Saturday, June 30, 2012

Roadside Geology of Minnesota: Twin Cities Adventure

After recently moving to the Twin Cities from Missouri, a good friend of mine from the undergrad geology days came to town and suggested exploring some local outcrops. I grew up near the Cities, and she went on to grad school for psychology (and was therefore suffering from a rock-hammering deficiency), so it sounded like a nice little adventure.

As our guide was my Roadside Geology of Minnesota book by R. W. Ojakangas, which had a section on things to see in the Minneapolis-St. Paul area (starting around P. 277, if you have it).



Because of the fairly recent and extensive glaciation, finding outcrop means going to the river valleys. More specifically, the Mississippi River and its tributaries.

Our first stop of the day was Lilydale Regional Park in St. Paul. Since neither of us had much experience navigating the area, and because the book only had written directions and no map, we eventually found the place, after some sketchy navigation. Here is the map I wish we had:


Lilydale Regional Park (red star).

Exerpt from the Guidebook.

Just up the path from the parking lot is a sign describing the trail and the kind of fossils you can find in the Decorah Shale (the fossils were the reason we decided to go here).  We looked forward to bryozoans, crinoids, and brachiopods from the Ordovician. These were all fairly abundant in Missouri's Mississippian rocks but I had never seen them in Minnesota.


Informational sign at Lilydale Park explaining local fossils.


It also included a handy map pointing out where the fossils beds were located on the trail. I don't think we ever found the areas highlighted as "fossil beds", there was a lot of vegetation, but you couldn't go wrong checking out the valleys carved out by the streams.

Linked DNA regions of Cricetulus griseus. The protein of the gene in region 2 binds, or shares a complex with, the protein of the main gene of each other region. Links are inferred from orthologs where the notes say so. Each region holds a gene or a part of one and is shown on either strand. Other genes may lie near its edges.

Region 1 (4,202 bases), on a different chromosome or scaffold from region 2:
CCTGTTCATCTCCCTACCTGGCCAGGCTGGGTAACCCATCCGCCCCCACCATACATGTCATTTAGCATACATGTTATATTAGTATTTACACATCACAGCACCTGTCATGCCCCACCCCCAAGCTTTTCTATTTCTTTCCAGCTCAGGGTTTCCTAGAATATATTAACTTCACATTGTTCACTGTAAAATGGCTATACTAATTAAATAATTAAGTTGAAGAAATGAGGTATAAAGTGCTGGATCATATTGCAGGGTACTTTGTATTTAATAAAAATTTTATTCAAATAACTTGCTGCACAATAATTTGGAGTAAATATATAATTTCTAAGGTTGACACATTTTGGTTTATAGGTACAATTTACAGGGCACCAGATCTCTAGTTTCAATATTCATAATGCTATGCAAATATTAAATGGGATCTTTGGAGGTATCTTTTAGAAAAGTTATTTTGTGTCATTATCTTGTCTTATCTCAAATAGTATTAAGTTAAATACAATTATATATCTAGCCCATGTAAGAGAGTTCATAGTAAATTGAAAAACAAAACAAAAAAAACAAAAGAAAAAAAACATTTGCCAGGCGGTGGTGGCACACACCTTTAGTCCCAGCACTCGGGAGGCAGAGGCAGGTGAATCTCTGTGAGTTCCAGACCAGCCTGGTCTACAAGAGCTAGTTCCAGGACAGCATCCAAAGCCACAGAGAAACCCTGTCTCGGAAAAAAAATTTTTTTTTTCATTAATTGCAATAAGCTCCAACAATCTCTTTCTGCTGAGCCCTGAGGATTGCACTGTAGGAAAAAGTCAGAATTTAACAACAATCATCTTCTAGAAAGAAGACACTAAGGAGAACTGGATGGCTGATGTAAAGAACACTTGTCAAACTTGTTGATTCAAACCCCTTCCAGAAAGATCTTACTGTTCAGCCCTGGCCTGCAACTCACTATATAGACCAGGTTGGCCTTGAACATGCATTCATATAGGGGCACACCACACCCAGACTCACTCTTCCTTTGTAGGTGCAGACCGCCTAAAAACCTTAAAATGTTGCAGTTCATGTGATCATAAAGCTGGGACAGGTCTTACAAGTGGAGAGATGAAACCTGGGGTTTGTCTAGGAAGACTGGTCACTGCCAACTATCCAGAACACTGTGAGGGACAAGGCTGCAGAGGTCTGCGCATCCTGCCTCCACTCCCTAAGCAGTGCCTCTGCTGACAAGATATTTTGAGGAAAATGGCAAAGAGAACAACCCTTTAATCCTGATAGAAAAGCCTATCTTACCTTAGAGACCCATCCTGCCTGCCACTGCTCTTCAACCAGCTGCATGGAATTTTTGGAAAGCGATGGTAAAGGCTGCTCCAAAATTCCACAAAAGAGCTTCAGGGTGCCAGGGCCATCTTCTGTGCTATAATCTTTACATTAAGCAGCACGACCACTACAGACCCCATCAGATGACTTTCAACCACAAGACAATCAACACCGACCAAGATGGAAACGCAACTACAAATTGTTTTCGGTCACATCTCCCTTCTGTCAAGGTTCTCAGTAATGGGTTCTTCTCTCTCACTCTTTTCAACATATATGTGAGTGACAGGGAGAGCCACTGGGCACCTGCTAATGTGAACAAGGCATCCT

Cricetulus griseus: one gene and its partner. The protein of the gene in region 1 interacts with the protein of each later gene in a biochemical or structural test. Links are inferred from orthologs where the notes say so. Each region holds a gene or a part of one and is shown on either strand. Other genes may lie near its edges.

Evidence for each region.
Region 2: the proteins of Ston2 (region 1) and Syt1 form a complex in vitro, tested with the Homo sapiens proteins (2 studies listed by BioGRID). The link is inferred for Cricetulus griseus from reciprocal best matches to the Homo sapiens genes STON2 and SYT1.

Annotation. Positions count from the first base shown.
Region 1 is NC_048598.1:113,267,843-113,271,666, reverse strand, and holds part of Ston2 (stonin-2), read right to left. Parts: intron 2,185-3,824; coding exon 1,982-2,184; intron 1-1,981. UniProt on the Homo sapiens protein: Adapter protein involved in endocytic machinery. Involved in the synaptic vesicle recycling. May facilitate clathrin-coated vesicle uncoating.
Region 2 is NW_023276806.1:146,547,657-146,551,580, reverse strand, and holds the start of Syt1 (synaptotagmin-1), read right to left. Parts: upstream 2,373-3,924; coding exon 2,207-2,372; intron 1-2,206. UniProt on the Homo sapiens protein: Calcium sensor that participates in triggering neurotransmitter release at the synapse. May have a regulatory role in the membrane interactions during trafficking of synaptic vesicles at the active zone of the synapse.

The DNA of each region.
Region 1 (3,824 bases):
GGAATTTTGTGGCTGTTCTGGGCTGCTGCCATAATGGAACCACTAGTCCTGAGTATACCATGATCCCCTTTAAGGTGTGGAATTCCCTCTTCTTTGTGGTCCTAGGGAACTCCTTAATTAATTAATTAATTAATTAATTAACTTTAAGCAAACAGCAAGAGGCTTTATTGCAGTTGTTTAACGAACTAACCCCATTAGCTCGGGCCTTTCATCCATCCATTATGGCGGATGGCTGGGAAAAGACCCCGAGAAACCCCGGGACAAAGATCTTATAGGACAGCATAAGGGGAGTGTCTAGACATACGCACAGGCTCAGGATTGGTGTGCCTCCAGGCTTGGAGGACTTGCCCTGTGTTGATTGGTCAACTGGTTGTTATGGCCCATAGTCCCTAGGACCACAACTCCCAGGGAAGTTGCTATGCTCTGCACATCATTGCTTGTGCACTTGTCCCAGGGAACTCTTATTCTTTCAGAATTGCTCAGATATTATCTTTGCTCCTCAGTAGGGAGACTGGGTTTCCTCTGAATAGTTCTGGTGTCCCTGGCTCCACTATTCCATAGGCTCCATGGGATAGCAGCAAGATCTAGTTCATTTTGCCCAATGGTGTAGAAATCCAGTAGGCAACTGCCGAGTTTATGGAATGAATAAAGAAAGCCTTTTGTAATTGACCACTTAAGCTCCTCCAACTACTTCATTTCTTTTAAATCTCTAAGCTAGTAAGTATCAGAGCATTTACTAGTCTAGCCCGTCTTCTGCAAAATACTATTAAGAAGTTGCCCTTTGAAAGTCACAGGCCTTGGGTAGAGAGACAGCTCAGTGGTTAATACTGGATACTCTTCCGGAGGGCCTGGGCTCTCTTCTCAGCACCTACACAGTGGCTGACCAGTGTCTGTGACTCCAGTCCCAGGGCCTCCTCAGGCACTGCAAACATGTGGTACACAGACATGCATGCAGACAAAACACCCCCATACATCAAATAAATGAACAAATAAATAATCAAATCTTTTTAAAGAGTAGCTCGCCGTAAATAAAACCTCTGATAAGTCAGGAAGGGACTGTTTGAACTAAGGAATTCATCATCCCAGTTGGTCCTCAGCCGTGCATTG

Trail map of Lilydale Park. The best fossils we found were in the stream bed by the 2nd bend.

Just off the trail by the 2nd bend we climbed down into the stream valley. Listen for the waterfall.


Down into the stream bed

Making our way to the waterfall

 
She finally got to hammer some rocks

Down in the valley area a bunch of different rocks: limestones, shales, and cobbles of igneous and metamorphic rocks from glacial float washed in. One of the rock horizons in the Decorah Shale was a genuine fossil hash containing mixes of bryozoans (look like twig segments), crinoids (look like life savers), and brachiopods (look like sea shells). The bryozoans really stood out in relief in a lot of the weathered samples, and you could often find bryozoan pieces by themselves in the stream bed.

 
A slab of the Decorah Shale fossil hash containing bryozoans, crinoids, and brachiopods.

Going along the trail brings you to the top of a hill made of crumbled Decorah Shale. Through the trees you can see St. Paul and the Mississippi River.

View from the top of the pile of Decorah Shale

On our way back to the parking lot we ran into another fellow geologist who was fossil hunting. She filled us in on the precise geology of the trail and which formations had the fossils. Along with our Roadside Guide, she told us about a neat spot in the park to check out up another path. This path lead us to a cave which formed at the contact of the St. Peter Sandstone and Platteville-Glenwood Formations. Most people are familiar with the St. Peter Sandstone as the pure sandstone used for fracking, and also as the petrologic standard for a pure sandstone.

 
Diagram from the guide showing the exposed rocks along the Mississippi River